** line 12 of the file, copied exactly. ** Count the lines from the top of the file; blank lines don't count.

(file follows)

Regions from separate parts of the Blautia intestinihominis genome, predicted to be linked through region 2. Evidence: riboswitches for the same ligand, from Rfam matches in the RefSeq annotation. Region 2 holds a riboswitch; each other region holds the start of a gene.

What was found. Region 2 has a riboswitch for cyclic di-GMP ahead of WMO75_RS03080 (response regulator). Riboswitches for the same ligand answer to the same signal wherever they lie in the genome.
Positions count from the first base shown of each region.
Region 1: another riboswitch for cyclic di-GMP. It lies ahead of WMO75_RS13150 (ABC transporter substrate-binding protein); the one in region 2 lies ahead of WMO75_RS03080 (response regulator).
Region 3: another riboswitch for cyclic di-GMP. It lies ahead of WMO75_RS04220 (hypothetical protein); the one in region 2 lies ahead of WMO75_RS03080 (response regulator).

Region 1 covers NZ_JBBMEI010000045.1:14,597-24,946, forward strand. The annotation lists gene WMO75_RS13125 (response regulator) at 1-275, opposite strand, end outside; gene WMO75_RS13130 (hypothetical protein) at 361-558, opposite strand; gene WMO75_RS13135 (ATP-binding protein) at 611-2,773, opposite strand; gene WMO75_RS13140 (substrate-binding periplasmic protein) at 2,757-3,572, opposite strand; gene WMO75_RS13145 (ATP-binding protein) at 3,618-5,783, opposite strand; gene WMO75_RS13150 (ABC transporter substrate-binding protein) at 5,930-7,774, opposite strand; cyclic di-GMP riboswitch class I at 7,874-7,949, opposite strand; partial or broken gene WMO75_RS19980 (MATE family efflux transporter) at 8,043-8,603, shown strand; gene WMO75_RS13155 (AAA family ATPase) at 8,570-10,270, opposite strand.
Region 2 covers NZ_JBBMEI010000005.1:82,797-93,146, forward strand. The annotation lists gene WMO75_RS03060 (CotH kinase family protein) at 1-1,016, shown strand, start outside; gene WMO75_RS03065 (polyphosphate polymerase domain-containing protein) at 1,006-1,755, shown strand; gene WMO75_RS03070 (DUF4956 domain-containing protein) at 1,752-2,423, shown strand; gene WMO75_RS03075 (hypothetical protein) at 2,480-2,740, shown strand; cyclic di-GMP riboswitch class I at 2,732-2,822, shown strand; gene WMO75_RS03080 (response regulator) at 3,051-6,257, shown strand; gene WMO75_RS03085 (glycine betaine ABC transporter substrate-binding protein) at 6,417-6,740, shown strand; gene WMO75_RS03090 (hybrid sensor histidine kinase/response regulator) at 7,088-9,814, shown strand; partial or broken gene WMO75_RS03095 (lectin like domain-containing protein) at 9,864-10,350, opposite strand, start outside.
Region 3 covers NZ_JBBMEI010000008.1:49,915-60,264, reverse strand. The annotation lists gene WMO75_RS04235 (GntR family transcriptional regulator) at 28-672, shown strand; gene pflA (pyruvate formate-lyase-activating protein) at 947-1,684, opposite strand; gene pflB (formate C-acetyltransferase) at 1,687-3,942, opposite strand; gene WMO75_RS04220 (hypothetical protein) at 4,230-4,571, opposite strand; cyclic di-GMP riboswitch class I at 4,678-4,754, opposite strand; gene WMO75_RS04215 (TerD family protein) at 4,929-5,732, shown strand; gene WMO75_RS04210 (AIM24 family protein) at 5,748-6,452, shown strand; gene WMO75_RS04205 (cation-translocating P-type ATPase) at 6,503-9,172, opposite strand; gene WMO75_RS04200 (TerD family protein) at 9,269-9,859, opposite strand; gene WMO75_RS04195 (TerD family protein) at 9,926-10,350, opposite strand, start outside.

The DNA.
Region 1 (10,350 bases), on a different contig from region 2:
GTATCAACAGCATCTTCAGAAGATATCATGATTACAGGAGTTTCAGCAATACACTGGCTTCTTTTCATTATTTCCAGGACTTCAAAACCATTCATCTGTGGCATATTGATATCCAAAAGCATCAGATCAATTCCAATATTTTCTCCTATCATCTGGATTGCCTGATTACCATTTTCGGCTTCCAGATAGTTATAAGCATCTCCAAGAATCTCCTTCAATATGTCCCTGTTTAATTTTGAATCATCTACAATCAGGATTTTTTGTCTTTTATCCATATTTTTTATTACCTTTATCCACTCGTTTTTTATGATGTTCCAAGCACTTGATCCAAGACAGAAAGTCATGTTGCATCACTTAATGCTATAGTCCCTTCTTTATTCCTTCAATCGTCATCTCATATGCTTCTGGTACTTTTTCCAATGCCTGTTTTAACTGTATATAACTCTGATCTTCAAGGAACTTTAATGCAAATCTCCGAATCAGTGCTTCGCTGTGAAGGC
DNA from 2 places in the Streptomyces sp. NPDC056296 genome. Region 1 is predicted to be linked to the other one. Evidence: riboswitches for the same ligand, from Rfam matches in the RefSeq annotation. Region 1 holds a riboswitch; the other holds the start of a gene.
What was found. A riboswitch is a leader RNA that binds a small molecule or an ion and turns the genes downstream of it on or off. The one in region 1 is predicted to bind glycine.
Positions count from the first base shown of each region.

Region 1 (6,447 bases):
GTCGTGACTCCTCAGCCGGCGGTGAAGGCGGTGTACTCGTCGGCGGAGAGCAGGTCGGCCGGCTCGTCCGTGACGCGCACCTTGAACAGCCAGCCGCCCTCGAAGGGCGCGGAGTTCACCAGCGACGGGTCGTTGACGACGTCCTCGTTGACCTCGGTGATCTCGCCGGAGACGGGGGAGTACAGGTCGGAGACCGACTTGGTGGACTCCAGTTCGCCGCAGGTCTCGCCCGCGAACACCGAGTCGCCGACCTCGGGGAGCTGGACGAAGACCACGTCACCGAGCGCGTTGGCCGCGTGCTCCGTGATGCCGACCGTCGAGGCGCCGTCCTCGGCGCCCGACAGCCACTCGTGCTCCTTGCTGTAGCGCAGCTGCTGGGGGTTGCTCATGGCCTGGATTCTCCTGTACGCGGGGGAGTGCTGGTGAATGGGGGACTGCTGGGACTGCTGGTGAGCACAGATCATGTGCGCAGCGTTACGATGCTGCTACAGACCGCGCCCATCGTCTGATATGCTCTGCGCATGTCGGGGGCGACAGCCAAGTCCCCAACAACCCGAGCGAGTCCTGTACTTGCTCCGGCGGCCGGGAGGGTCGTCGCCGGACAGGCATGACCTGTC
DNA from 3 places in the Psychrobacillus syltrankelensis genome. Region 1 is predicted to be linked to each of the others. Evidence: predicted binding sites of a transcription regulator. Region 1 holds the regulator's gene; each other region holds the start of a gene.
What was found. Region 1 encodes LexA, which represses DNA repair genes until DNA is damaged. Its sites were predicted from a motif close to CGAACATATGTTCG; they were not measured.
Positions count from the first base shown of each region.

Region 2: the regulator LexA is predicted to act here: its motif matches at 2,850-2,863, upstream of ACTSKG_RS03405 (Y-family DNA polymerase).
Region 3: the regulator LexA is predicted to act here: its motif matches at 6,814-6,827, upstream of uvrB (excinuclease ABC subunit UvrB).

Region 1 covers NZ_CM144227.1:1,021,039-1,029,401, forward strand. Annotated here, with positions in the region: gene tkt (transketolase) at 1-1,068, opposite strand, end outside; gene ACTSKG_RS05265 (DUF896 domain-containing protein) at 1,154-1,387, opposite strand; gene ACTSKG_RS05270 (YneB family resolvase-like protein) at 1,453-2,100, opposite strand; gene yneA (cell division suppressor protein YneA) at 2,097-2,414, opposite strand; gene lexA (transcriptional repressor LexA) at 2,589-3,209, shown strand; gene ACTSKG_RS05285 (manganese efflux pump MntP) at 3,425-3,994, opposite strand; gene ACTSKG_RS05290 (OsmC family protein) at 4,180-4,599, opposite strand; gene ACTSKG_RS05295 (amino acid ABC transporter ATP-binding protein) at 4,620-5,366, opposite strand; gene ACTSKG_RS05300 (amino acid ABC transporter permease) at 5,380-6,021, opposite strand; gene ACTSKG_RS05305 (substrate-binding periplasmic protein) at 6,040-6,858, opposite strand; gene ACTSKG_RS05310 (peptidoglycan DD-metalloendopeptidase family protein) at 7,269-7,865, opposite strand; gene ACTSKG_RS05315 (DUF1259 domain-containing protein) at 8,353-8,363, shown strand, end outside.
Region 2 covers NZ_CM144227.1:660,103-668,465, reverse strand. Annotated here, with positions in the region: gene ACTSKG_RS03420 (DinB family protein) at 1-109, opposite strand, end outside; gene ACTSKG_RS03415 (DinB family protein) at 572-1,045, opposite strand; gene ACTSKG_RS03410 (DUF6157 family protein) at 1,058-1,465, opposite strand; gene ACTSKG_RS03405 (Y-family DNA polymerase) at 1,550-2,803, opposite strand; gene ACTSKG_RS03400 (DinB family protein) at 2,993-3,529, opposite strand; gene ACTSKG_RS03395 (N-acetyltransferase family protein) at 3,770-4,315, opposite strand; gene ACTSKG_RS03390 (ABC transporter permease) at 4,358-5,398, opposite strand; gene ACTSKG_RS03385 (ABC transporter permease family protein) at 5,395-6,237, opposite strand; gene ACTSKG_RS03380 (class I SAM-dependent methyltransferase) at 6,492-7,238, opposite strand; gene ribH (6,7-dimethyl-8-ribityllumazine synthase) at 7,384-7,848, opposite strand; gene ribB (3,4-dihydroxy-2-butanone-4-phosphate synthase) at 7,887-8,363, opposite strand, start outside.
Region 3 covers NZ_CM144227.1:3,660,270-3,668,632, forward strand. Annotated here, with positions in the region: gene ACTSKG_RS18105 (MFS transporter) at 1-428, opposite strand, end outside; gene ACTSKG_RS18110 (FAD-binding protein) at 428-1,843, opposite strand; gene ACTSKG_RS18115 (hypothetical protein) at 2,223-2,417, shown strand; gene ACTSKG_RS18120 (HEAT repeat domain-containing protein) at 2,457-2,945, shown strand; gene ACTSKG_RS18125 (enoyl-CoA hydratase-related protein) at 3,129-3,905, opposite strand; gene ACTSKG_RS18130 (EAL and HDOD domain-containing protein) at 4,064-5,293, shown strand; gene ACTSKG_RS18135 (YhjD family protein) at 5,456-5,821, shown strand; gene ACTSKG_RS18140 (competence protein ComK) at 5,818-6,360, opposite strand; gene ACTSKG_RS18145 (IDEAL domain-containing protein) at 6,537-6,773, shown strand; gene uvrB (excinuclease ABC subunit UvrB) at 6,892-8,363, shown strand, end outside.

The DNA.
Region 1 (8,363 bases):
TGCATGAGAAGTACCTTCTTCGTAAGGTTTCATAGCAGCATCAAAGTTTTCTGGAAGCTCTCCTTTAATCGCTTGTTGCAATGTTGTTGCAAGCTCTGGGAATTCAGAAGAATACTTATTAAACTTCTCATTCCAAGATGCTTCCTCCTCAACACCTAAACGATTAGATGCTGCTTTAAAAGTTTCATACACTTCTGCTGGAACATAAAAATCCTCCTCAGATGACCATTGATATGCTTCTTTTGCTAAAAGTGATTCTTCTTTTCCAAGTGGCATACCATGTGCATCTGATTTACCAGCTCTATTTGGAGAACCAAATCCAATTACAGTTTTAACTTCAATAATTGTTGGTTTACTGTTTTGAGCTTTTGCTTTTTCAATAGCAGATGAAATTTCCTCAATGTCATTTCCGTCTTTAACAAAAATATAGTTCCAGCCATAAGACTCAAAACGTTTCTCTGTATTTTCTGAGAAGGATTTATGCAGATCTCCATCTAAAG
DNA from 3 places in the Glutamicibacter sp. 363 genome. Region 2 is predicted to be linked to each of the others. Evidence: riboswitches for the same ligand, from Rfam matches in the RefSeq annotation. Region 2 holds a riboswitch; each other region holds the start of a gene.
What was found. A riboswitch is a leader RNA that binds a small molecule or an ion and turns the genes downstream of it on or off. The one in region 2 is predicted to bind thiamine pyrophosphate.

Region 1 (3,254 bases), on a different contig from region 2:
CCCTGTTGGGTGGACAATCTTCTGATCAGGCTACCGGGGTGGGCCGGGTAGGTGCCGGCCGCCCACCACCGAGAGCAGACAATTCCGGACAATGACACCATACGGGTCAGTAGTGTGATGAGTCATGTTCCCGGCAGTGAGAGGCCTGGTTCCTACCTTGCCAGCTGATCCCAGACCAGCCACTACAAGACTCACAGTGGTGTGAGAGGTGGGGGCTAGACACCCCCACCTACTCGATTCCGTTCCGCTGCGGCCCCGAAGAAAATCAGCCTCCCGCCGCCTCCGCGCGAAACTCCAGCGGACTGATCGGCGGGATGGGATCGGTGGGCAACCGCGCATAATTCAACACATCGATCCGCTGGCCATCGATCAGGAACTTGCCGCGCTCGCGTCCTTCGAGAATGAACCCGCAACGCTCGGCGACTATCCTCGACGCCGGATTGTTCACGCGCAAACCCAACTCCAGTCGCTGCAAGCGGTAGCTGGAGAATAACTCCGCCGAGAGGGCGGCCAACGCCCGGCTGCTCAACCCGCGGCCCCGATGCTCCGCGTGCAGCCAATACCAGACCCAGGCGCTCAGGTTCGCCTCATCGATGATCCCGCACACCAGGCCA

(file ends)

DNA from 2 places in the Streptomyces sp. NPDC056296 genome. Region 1 is predicted to be linked to the other one. Evidence: riboswitches for the same ligand, from Rfam matches in the RefSeq annotation. Region 1 holds a riboswitch; the other holds the start of a gene.